As we’ve reported, Hamas is on the move, ditching its beleaguered Shi’a friends (Iran, Syria and Hezbollah) and getting courted by Sunni powers. But if the sun is rising on Hamas, it is setting on Fatah.Fatah’s struggles stem from decades of failure. It hasn’t built the institutions necessary for Palestinian statehood, hasn’t won concessions from Israel, hasn’t found a way to end its debilitating infighting, and hasn’t proven anywhere near as adroit as Hamas at seeking new sources of funding from Turkey, the Gulf, and newly empowered Islamists in Egypt and Tunisia.Yet for all of Hamas’s success and Fatah’s failures, neither have had much success in the leadership role. Fatah (at least for now) remains the key to securing Western assistance. Many donor nations will not deal with Hamas, which is still designated a terrorist organization for its refusal to reject armed struggle against Israel. Popular disillusionment with Hamas may also be setting in: A recent poll put its support at 29 percent, down from 44 percent in 2006. Neither Fatah nor Hamas can agree on a timeline for new elections, and they continue to postpone discussion about who should succeed Mahmoud Abbas. To complicate matters, Hamas Political Bureau Chairman Khaled Meshaal, “widely seen as the Islamist movement’s most powerful political figure” and a leading proponent of Hamas-Fatah reconciliation, announced his resignation this week.The fruits of these leadership failures were recently captured in a NYT piece on the Palestinians’ economic and political woes:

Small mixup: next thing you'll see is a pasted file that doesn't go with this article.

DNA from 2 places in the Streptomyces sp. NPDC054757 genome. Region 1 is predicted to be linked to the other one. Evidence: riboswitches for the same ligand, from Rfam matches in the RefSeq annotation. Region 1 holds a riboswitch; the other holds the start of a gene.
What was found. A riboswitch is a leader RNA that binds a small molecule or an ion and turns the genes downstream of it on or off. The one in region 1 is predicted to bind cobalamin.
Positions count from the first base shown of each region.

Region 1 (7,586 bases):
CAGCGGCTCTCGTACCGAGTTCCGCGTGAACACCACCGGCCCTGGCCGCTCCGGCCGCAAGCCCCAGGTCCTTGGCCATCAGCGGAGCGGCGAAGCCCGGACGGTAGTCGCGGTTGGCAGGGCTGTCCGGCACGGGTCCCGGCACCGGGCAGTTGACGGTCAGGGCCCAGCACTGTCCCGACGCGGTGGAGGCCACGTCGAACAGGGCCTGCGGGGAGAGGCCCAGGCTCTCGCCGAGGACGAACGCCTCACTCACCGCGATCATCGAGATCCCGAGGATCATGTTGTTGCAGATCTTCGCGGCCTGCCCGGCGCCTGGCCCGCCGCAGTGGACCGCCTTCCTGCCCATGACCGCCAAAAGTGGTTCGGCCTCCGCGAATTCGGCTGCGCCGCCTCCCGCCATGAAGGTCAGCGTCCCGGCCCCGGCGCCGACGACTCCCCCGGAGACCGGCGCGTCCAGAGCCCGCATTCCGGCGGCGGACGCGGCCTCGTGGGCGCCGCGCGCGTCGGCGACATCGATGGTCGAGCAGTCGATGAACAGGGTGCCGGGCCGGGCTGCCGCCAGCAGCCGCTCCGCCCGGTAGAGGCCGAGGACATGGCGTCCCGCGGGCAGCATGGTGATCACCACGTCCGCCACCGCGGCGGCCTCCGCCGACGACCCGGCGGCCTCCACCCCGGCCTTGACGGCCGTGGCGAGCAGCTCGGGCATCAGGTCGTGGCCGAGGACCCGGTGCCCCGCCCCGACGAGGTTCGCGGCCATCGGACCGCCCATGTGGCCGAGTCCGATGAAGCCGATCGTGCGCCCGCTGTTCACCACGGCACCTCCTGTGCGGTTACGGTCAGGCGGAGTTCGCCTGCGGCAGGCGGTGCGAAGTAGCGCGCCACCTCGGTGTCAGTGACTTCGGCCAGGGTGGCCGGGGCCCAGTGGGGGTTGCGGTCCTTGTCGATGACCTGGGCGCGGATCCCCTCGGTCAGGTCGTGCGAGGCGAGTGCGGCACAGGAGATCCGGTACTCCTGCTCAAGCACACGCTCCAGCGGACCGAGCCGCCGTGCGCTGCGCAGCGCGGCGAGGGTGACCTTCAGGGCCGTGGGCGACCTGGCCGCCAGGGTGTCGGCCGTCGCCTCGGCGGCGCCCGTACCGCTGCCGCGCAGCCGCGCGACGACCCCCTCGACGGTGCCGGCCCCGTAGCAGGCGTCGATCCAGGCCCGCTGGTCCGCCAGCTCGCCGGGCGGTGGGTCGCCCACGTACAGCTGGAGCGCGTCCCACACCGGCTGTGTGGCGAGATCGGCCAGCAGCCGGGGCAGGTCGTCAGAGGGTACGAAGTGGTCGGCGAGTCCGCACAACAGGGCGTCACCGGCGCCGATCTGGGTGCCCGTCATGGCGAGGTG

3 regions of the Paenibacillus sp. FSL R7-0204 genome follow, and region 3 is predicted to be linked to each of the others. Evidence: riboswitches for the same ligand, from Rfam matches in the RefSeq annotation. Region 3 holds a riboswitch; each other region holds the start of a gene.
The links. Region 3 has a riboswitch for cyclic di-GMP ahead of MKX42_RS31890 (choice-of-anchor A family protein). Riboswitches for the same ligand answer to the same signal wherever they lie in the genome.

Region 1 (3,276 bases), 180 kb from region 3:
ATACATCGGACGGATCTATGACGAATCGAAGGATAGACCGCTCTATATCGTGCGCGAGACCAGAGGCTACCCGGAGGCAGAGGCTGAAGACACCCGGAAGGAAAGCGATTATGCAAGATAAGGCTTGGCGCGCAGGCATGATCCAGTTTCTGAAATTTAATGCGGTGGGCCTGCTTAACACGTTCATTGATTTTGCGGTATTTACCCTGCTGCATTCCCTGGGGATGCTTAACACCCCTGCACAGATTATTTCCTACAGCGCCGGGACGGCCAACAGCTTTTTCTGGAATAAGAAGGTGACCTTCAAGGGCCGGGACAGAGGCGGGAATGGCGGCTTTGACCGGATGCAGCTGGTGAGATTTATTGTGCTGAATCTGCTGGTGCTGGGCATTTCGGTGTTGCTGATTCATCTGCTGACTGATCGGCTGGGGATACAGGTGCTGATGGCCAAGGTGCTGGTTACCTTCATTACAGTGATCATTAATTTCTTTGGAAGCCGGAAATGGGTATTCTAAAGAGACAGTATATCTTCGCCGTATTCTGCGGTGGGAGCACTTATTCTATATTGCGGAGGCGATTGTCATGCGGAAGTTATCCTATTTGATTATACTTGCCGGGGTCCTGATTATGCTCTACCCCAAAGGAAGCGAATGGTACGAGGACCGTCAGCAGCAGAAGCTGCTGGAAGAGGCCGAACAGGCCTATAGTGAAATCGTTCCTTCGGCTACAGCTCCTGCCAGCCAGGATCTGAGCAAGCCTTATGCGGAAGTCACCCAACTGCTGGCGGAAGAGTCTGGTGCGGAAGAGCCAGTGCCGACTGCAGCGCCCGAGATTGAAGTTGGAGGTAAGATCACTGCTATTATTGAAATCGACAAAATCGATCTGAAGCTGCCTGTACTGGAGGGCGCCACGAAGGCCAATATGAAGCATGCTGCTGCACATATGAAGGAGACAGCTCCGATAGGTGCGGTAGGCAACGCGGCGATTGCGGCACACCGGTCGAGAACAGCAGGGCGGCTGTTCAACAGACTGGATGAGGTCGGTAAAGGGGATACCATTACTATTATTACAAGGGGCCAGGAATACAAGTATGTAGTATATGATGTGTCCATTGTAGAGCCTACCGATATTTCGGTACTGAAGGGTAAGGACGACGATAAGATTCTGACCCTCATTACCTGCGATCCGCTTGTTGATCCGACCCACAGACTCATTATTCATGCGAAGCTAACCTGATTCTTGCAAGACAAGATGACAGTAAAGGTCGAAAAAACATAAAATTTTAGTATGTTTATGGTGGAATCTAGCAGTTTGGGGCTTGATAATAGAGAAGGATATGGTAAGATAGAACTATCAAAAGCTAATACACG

The more common view in the West Bank is that with Israel fully controlling about 60 percent of West Bank land as well as the borders, Israel or the donor nations should pay for economic failures, and the Palestinian people should not have to shoulder the cost.“Once we are independent,” said Mr. [Ahmed] Awaida of the [Palestinian] stock exchange, “we will not need a penny from anyone.”
That attitude, justified or not, will never build a state.